The Impact of Foreign Direct Investment and Export on Gross Domestic Products in Developing Countries

Scientific Study, 2020

20 Pages



Increasing economic growth constitutes one of priorities for all countries. Stimulating foreign investors, and increasing trade may contribute to this purpose.

Purpose: This paper aims to investigate the relationship between foreign direct investment (FDI), export (EXP) and gross domestic product (GDP). The impact of interaction between EXP and FDI on GDP was also examined.

Design/methodology/approach: For this purpose, quantitative approach was adopted. Secondary data for 49 countries whose gross national income per capita was less than 6 000 $ were collected. Spearman correlation, robust regression and causal mediation analysis were performed.

Findings: Spearman correlation showed very strong correlation among GDP-FDI-EXP. Robust regression indicated that all regression coefficients are statistically significant indicating a positive moderation effect of the interaction between EXP and FDI on GDP. Causal mediation effect indicated that average causal mediated effect is statistically significant while average direct effect is not statistically significant, indicating full mediation. The effect of FDI on GDP is transmitted to GDP through increasing EXP. The effect of the interaction of FDI and GDI was found statistically significant. The results are consistent with empirical studies and existing theories.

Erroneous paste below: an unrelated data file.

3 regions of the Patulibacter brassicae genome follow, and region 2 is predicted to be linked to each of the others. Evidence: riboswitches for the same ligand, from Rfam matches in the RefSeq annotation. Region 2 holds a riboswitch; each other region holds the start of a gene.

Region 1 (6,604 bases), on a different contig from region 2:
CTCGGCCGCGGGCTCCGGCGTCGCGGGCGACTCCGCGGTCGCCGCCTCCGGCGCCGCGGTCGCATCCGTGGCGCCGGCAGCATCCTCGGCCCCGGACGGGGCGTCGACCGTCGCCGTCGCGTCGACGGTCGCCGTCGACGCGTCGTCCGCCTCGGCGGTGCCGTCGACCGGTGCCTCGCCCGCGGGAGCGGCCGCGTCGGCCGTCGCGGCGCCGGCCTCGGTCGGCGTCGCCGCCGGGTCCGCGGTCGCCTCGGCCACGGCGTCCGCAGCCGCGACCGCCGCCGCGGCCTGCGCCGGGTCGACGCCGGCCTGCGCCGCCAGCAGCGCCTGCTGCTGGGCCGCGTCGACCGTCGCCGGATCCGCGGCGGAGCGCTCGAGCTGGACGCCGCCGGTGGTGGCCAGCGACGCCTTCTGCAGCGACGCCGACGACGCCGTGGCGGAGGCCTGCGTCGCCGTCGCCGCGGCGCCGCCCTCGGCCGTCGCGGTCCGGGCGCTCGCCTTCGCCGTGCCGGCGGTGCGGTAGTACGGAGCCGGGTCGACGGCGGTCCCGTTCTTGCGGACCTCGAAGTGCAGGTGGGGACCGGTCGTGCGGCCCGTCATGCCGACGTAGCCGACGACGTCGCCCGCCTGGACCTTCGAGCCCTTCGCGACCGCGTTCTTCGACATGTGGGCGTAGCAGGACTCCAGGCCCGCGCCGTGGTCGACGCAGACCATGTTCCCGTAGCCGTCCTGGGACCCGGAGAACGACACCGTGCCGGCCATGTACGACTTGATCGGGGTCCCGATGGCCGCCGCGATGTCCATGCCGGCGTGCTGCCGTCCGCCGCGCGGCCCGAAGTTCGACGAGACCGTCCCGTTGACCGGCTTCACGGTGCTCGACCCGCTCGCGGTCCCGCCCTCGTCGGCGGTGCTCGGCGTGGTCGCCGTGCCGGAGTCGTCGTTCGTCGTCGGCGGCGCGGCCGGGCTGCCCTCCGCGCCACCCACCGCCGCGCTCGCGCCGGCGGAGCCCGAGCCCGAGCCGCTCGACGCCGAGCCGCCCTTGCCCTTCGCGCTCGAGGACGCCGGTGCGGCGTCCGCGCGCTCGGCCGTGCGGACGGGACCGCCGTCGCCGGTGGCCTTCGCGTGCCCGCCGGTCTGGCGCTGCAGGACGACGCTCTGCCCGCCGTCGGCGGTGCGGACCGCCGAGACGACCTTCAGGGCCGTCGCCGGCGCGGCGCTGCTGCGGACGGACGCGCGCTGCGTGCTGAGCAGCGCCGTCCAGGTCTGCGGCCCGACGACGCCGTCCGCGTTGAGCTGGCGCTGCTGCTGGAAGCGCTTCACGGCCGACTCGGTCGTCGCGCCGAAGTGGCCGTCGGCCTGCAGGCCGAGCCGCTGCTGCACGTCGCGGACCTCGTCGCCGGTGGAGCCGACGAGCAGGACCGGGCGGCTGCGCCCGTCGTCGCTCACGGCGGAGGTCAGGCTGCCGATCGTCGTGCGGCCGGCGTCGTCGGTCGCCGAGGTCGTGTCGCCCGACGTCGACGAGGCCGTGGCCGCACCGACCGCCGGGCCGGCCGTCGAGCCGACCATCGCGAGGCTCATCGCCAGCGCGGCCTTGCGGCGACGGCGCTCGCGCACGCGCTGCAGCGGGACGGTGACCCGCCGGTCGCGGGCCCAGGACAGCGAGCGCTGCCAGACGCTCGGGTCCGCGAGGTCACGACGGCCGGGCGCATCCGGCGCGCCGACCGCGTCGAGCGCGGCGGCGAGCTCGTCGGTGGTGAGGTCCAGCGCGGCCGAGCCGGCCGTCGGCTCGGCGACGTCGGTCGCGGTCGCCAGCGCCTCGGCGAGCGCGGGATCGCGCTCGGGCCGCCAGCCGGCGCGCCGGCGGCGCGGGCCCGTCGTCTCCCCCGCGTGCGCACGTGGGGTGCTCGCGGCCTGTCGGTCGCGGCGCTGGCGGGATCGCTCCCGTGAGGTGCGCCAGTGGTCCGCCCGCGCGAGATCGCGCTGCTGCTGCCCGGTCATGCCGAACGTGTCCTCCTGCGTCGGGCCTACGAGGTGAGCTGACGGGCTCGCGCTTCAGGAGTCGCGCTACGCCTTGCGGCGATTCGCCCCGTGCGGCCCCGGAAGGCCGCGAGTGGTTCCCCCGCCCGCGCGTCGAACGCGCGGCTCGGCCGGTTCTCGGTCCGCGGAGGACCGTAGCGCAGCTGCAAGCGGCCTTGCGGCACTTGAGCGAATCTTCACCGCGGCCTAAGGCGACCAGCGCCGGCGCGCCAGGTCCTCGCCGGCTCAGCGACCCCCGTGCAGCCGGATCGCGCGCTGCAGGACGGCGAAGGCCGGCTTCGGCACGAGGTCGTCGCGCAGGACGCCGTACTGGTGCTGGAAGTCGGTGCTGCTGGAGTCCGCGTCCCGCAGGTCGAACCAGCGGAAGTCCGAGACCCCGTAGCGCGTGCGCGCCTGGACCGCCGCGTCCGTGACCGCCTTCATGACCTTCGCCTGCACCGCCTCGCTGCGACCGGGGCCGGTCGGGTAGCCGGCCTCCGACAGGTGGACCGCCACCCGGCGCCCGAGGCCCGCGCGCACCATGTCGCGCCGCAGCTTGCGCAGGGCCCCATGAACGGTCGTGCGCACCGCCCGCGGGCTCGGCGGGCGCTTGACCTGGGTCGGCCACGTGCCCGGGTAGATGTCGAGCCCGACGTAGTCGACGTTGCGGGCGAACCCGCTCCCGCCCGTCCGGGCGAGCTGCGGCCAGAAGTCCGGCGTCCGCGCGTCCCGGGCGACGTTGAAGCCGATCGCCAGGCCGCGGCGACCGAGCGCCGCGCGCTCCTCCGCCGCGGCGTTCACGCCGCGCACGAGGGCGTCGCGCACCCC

Originality/value: This study provided a better understanding of the impact of FDI on GDP by combining various statistical analyses methods. While most studies focused on analyzing direct relationship between FDI and GDP, they failed to explain how such relationship occurred.

Key words: Gross Domestic product, Export, Foreign direct investment.


Increasing economic growth is one of the priorities for all countries. Nevertheless, the determinants of economic growth are still unknown as indicated by Christian (2010). The relation between trade, FDI and GDP has received a great deal of attention both in the theoretical and empirical literature. FDI and EXP were found to be among factors that increase GDP as predicted by Bhagwati hypothesis (Sakyi & Egyir, 2017). However, there is on consensus on the impact of FDI on GDP as findings are still contrasting. Some researchers found that FDI had positive impact on GDP, (Nadeem, Naveed, Zeeshan & Sonia, 2013; Qaiser, Salman, Ali, Hafiz & Muhammad, 2011; Sauwaluck,2012; Jugurnath, Chuckun and Fauzel, 2016). Whereas others found negative impact (Dierk;2010; Abdelbagi,2015). Using correlation analysis and regression model, they identified a positive relationship between FDI and GDP. Similarly, findings are inconsistent regarding the impact of trade on economic growth. Some researchers indicated that trade had positive impact on economic growth while other find negative impact. For instance, Keho (2017) identified that trade openness had positive effects on economic growth both in the short and long-run in Côte d’Ivoire. Kore and Pierre (2019) indicated that trade openness had a negative impact on GDP per capita in the long-run in economic community of Western African States. The conflicting findings on the effect of trade on economic growth makes impossible prediction of the impact of trade on economic growth. There is still a gap knowledge on the impact of trade, FDI on economic growth.